Portrait of Cardiff retail legend unveiled in Mansion House

For more than 150 years, James Howell’s department store on St Mary Street was synonymous with the best retail experience Cardiff could offer.

The ambitious Pembrokeshire-born draper established his business in the city in 1865, building it up into a sprawling family-run concern based in a magnificent building that could rival anything London had to offer.

But did you know that Howell made his mark on Cardiff in another way? He built a magnificent double-fronted house on Richmond Road as a family home, for his wife and children. Originally called The Grove, it was bought by the old Cardiff Corporation in 1912 and a year later was officially opened as the Mansion House – the official residence of the Lord Mayors of the city.

While the Mansion House today is used by the Lord Mayor to host civic functions, James Howell’s link to the Grade II-listed property has now been officially recognised thanks to the donation of his portrait.

The painting, by noted Victorian artist Parker Hagarty, once hung in the offices of Howell’s store but when the store – by then rebranded as House of Fraser – closed in March 2023 it was given to the council in the hope it would be hung in his old home.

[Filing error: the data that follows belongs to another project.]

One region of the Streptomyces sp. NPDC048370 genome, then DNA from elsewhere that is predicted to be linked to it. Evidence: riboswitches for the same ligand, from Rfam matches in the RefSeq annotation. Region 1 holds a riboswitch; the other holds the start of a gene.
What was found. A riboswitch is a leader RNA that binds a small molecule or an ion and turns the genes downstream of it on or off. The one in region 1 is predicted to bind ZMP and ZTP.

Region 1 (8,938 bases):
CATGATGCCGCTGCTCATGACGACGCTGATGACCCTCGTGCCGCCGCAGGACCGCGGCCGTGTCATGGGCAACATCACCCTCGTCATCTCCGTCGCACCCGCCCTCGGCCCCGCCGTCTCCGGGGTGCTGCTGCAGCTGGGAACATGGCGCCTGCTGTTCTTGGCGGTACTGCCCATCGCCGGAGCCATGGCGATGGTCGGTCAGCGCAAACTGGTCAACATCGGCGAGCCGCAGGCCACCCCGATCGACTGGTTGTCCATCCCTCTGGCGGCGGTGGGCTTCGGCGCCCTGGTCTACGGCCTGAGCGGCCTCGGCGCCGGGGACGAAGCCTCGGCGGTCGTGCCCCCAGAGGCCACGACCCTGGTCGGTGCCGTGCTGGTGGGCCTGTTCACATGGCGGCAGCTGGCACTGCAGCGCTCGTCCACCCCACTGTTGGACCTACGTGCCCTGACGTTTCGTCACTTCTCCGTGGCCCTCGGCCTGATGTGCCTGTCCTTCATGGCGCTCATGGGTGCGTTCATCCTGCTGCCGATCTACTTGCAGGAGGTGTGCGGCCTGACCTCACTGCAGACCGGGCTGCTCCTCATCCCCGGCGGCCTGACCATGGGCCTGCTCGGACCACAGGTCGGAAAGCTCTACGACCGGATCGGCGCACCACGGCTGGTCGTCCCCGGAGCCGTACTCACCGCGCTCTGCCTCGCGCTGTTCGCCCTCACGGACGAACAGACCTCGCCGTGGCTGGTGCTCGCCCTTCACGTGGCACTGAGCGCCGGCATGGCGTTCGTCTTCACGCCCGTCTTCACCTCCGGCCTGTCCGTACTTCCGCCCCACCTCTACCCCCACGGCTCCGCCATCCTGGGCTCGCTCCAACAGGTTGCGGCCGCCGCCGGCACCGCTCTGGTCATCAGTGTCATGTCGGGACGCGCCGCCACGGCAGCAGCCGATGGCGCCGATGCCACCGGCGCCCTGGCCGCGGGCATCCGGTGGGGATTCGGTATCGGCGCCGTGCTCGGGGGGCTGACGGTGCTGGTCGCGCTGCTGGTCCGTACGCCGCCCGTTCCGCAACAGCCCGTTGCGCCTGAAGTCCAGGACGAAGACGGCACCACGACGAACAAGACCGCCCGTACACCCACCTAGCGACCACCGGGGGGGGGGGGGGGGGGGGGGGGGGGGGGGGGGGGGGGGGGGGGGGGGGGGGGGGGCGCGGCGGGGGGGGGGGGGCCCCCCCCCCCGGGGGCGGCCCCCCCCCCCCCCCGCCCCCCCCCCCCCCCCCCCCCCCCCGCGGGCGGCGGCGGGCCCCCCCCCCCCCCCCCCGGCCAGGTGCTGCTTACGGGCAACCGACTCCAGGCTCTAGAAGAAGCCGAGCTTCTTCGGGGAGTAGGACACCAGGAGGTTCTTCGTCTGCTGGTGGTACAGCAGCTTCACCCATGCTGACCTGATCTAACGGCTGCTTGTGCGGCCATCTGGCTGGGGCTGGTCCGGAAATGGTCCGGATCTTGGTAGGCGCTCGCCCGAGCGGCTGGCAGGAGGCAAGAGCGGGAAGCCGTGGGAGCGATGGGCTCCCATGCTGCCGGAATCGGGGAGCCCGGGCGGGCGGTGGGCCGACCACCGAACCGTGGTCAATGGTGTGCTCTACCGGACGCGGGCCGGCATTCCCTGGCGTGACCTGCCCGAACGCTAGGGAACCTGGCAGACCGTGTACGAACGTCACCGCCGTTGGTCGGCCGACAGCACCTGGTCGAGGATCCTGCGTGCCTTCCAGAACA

Today, two former employees of the store – Martin Hunt and Susan Trepleton – were on hand to see the painting unveiled officially by the current Lord Mayor, Cllr Bablin Molik, who said: “I’m thrilled that we have this evocative painting to hang at the Mansion House to remind us of James Howell’s achievements – not just in establishing a great department store we all remember fondly but also in building this wonderful mansion in the heart of Cardiff.

“It’s clear from talking to those who worked at Howell’s how fondly people remember their time there and that the ethos James Howell created left an impression on staff right until it closed last year.”

Susan Trepleton, who worked as a sales assistant at the store for 17 years and took staff on history walks around the building, has written a book about the store and the owner. “When James Howell built the store in the 1860s the staff lived in accommodation on the top floors,” she said. “They had to live by strict rules – they had to be in by 9pm every night, there was no smoking in the rooms, they couldn’t clean their shoes in the rooms or leave the gas lights on.

“He was certainly a disciplinarian but kind of heart, too,” she added. “His wife, Fanny Logan, was a shop girl he met while he was building up his career and together they built The Grove in 1896 and, with the help of a retinue of servants, raised a family there.

“This portrait was still in the shop when it closed in 2023 and I’m thrilled that it’s now hanging in the Mansion House and everyone who sees it can appreciate what he did for Cardiff.”